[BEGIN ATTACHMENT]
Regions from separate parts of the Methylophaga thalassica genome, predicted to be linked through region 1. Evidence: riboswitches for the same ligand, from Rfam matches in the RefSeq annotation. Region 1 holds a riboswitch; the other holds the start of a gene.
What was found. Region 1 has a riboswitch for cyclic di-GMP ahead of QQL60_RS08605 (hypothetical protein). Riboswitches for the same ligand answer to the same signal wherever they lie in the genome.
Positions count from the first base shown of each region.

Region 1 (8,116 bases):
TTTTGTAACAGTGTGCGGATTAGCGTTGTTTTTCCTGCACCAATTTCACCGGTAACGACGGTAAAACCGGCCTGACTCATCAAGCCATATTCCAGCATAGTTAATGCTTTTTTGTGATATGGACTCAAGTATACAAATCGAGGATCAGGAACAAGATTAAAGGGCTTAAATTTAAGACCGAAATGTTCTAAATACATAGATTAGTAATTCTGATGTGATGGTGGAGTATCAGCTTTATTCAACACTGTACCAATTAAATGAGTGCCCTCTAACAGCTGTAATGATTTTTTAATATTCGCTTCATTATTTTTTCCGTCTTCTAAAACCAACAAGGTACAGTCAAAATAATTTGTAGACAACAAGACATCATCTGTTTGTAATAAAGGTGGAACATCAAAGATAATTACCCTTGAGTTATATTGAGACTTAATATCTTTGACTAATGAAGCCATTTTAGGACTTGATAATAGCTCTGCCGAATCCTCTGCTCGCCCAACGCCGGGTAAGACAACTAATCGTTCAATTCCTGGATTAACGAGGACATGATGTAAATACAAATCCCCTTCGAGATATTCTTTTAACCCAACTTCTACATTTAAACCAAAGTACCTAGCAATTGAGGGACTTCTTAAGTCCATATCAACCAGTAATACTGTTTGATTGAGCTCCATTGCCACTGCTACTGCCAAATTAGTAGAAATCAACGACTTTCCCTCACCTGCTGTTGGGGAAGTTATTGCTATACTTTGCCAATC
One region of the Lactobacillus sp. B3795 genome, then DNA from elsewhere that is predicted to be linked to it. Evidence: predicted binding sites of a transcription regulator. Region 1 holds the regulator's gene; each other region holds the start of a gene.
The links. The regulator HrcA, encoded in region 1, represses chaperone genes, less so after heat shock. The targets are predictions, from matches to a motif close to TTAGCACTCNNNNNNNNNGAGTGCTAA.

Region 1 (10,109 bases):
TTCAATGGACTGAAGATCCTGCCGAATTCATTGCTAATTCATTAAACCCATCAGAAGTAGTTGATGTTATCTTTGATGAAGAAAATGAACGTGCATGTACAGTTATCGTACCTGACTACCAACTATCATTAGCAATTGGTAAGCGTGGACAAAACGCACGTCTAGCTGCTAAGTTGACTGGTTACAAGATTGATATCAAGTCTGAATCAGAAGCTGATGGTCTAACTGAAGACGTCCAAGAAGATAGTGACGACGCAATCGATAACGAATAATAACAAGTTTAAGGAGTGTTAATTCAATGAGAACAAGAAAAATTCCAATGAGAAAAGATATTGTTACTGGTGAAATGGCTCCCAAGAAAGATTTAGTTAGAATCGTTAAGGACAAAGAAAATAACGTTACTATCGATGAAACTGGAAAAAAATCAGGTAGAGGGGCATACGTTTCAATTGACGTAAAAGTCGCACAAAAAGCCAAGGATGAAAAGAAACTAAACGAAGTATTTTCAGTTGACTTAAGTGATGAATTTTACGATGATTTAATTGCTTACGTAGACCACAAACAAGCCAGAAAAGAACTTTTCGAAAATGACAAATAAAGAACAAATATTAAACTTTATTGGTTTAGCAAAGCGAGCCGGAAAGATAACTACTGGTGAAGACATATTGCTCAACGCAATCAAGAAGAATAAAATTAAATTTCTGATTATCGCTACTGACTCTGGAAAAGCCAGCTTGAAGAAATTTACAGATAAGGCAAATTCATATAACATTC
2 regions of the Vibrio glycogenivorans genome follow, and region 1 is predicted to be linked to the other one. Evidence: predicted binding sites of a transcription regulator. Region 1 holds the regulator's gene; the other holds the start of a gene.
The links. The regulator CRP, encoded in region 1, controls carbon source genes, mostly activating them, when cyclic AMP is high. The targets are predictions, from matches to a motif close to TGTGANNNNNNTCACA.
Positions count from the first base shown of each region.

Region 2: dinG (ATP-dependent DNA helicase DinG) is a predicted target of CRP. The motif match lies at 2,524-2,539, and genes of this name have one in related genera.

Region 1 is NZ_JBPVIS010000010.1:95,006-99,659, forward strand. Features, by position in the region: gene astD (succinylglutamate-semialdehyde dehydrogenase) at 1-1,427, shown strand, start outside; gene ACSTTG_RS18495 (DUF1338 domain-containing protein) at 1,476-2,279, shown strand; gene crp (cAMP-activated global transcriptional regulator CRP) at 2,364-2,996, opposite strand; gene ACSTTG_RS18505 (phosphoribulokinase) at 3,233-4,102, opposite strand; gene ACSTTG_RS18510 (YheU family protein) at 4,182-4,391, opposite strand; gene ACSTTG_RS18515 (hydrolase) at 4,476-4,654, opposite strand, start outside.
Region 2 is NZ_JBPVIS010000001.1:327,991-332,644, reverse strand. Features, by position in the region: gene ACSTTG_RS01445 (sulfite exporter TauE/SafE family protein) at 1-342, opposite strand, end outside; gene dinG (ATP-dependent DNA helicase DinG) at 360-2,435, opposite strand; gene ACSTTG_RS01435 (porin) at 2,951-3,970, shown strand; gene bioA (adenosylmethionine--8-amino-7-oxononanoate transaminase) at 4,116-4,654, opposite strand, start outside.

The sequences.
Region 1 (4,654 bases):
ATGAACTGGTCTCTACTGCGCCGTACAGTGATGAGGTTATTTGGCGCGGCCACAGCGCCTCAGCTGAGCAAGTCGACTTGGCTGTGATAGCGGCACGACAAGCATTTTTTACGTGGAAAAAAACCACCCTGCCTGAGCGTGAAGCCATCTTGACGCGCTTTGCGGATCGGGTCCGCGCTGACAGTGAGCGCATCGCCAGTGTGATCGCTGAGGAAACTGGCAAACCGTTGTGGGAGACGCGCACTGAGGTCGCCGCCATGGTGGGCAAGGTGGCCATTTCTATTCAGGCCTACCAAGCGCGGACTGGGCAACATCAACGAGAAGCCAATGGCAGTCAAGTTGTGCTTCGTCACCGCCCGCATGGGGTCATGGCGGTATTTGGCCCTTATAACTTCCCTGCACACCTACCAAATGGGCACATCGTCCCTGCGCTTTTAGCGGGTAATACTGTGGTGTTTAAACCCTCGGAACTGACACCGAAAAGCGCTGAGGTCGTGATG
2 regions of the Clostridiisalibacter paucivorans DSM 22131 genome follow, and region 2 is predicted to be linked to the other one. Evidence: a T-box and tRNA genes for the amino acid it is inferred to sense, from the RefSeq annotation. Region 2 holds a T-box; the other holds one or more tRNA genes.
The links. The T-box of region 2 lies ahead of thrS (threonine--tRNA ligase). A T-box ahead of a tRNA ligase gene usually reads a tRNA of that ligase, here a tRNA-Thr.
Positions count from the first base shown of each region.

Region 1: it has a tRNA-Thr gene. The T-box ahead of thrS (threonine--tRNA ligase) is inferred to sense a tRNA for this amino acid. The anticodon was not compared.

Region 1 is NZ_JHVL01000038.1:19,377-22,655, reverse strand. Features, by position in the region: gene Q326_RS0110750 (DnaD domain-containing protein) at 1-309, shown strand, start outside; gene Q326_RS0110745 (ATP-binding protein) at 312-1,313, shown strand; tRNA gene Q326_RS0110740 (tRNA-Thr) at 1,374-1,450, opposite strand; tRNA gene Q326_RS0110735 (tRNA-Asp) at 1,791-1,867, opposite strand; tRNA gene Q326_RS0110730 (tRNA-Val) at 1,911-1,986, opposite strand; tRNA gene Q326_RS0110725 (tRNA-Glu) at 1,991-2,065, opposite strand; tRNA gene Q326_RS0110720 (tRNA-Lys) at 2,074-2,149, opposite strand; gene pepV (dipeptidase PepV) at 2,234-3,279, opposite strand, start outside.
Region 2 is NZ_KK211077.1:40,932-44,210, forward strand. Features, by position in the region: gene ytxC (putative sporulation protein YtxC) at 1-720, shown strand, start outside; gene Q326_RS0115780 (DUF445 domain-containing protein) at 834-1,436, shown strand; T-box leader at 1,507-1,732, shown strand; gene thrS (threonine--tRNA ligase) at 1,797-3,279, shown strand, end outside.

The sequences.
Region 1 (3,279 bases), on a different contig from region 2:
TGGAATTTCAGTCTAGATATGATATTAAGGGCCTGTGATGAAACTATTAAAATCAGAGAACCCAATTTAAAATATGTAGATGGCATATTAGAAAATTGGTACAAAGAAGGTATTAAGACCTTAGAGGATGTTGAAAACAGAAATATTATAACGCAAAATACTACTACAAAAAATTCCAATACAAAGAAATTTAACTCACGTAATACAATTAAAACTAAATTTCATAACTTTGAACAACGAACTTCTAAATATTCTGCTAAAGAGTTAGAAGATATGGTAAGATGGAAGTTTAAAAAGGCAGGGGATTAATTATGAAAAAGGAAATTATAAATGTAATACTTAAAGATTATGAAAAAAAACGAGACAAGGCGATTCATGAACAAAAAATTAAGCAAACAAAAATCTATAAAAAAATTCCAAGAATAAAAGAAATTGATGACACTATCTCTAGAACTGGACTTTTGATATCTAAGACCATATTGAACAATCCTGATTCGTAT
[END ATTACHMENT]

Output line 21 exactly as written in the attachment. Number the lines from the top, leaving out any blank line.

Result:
Positions count from the first base shown of each region.